The goats...... the two little boy goatlings have become jolly little beings. At two weeks old, they are full of an energy which is enviable. We are not sure of their future at this time though. We can't keep three male goats here, one is enough. Lester is thinking of castrating them both, keeping one as company for our big boy when we have built him his own pen, and the other possibly into the freezer. Meanwhile, they have an abundance of life energy, which encourages us to spend many a long moment watching them. They definitely can consume our time.
We had another little girl goat born yesterday, which makes three little girls in total. Not sure what we are going to do with them either. Meanwhile, they will have the most of this year to grow up, to enjoy their lives, and to have fun as well.
Everyone else...... they have been inside for the last week, and are chomping through the hay at a phenomenal rate. The main field remains flooded, although the water is going down after it came up again, but did not come as near to the house as did the flooding two days earlier, and the side field is wet and puddly, and the grass is almost zero. So with the lack of grazing and the continuing wet weather, all our team are under cover. Of the twenty large bales of hay and straw we bought last October, four straw only remain, so it was off to the farmer man to buy another twenty bales, one of which has already been half eaten by our gang in four days. Our refusal to let our animals suffer the cold and wet requires that they keep warm and have full tums. They are part of our family. We watch over them.
A shepherd girl moment...........it takes me half an hour twice a day, to pull hay off the hay bale. It is quite an art to unwind the hay from its roll, and requires a ton of patience to do so. We would put a bale in the sheep barn to save time, but the girls would end up using the hay as a mattress on which to sleep and the hay would become spoilt. Anyway, I was putting two bags of hay into their hay manger. The sheep were clustered round me, heads into the straw, totally focussed on eating, quiet, calm, and not in ditsy mode which sheep often have. So I had a tickle of ears, and a stroke of brows, and it was good. There is a peacefulness with sheep, when they are peaceful in themselves. 'Ditsy mode' is when they get a collective madness, and run hither and thither in panic, often for no reason.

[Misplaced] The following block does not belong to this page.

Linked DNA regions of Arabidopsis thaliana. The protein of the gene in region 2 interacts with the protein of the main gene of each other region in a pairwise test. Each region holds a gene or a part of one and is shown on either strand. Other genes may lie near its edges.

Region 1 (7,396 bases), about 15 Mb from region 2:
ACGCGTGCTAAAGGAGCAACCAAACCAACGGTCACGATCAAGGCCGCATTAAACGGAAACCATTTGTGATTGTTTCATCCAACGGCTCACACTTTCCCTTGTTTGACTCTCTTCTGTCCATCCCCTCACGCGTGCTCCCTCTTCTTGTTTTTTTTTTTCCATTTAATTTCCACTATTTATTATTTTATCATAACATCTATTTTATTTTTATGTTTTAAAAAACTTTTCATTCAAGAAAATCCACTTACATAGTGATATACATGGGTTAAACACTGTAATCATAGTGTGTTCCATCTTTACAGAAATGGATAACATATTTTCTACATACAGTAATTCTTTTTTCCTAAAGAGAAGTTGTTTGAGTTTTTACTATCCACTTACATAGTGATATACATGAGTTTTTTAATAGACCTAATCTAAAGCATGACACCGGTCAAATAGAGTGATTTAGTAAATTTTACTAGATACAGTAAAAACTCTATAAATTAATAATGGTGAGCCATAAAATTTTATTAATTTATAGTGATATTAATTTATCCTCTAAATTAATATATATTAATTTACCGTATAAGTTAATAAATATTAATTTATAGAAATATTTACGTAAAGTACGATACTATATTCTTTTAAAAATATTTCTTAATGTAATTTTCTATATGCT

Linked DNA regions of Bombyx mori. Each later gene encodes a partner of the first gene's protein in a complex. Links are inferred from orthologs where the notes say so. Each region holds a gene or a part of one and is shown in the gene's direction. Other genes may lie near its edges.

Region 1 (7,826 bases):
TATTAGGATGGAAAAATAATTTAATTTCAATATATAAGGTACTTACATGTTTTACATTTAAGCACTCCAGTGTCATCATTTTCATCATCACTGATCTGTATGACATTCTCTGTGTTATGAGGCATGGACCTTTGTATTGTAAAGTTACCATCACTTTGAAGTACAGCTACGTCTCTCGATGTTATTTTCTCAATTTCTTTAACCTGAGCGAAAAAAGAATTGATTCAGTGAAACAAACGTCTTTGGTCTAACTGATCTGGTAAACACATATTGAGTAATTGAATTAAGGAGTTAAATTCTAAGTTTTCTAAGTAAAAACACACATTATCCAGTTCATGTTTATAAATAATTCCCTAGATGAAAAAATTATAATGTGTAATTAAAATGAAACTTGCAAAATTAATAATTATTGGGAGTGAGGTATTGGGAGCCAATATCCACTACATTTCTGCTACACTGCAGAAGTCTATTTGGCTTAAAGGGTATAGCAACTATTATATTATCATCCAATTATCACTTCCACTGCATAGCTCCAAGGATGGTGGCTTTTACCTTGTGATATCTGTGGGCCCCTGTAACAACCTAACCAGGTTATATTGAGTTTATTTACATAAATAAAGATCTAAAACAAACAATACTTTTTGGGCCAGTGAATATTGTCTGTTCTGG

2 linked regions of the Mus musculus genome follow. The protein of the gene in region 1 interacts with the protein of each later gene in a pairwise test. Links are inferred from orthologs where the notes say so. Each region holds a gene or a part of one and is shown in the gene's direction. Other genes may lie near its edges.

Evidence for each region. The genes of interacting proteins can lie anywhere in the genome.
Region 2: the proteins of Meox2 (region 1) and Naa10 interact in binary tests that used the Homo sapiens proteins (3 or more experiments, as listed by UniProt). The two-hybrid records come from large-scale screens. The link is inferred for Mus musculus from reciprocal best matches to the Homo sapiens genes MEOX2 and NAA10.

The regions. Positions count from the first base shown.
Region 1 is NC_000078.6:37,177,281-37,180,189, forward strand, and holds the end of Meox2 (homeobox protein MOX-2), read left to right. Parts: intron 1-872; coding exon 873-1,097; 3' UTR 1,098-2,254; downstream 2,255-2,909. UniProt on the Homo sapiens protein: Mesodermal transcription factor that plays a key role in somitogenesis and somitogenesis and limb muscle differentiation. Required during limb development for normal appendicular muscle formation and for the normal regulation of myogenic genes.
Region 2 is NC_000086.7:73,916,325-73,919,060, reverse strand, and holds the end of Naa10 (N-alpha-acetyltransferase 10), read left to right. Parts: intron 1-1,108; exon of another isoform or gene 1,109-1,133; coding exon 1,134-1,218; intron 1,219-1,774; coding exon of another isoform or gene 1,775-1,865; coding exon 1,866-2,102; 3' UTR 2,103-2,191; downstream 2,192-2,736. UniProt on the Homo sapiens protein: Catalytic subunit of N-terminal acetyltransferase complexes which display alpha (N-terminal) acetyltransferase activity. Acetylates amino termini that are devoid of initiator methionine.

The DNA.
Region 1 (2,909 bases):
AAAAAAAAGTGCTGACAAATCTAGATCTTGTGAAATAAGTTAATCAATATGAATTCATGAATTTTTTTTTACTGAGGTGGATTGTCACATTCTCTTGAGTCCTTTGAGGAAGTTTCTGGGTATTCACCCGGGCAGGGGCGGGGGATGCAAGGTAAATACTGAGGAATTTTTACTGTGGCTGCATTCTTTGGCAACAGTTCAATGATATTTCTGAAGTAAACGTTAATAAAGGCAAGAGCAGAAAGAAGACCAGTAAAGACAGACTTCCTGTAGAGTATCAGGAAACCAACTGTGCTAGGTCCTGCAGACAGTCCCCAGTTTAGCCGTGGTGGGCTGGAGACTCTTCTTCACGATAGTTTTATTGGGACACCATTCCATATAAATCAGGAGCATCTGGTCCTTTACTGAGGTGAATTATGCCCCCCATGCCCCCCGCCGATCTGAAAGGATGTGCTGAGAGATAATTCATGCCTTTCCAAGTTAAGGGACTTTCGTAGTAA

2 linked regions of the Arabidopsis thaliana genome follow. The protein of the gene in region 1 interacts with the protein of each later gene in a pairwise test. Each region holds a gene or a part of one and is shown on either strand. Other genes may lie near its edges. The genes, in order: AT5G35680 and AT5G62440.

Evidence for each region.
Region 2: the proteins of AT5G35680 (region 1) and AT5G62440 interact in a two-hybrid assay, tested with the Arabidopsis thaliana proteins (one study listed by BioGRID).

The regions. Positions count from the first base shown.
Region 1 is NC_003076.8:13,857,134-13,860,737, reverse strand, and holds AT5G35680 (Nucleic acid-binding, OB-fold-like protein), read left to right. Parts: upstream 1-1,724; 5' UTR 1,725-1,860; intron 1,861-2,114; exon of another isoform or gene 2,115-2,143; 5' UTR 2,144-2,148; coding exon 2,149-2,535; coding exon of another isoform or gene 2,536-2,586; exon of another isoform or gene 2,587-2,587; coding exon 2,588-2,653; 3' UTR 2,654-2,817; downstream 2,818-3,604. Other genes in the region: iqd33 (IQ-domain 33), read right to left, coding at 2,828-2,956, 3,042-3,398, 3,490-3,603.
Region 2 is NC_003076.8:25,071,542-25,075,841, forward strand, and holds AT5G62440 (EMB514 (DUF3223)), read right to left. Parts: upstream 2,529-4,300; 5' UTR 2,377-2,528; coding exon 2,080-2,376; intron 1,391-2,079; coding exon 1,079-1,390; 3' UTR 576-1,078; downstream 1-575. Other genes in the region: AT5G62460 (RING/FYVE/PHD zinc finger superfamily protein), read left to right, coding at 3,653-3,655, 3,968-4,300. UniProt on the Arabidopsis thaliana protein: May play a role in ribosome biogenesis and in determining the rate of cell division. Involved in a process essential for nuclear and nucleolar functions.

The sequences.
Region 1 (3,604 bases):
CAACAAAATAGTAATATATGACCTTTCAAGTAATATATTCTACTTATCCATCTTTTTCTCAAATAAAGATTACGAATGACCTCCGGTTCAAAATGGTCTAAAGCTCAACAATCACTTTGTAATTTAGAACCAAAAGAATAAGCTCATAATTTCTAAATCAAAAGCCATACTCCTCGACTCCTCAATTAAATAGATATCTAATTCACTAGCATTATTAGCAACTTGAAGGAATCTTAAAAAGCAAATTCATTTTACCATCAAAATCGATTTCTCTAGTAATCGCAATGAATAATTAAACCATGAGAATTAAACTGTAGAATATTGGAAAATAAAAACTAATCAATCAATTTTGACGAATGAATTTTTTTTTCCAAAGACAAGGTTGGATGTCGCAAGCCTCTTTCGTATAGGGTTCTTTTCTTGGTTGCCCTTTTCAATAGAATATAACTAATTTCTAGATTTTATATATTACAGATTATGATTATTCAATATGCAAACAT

We had mega trouble with their feet last year because we were totally unprepared for the extended wet season we had during Jan, Feb, March, and April last year. This year we are prepped. Their feet are holding good, which is a relief for us, and a relief for them. I like being a shepherd girl. I like being in the barn sharing the quietness of them as they eat.
A moving moment.......I am very proud of the way in which Lester is learning to be a DIY guy and a full time farmer man. Seeing him balanced up a ladder, hammering away at chiselling the old lime plaster off the wall, in a thick fog of dust, it made my heart move. He looked like a real DIY person, better than the pristine suit and tie office type worker that he was back in the UK. And the walls of the front room are turning out to be a surprise, with one wall being made entirely of white stones, well they will be white once they are cleaned up. Most people would not be bothered with preserving the cob walls, but would have plaster boarded over the lot. But we are not 'most people' so will carry on....
Minus one goose and one duck....... So when the large flooding started, the geese gang and Ducky went out onto the main field, which had by then turned into a lake. Late afternoon, off they went, refusing to come in for the night at dusk, wanting to stay out and play. We had to leave them to it. They were right out in the middle of the field, and no way were we going to be able to get to them.
10 pm, and with much flapping, squawking, and carrying on, in to the courtyard they all charged. They were counted and put to bed. Their numbers had been reduced. Lester went out to have a search for the missing ones. Heard Ducky quack, once. Then silence. A fox had come calling. We think that Ducky had herded his goose girlfriend away from the rest to do procreation activities. He was forever trying to mount her, and often did, although was not successful because he kept sliding off her back as soon as he was on.
We were quite saddened by his demise, and for the loss of one of our geese. They are not laying eggs this year for some reason, and Lester does not have the heart to put them in the freezer, so they remain as pets, not needing much, just roaming freely here and there, apart from out front where they have a passion for eating the winter wheat growing in the field beside our side field.
And the weather...... warm, around 10C, and wet. But it looks like we are in a cycle of two or three days of rain, then a couple of days of dry. This is alright by us. The land drains quickly, but the river can cope.
And the bees...... we still have them.
Hope you have a good day, and that you find corners within the hours of the day to tuck away and be peaceful.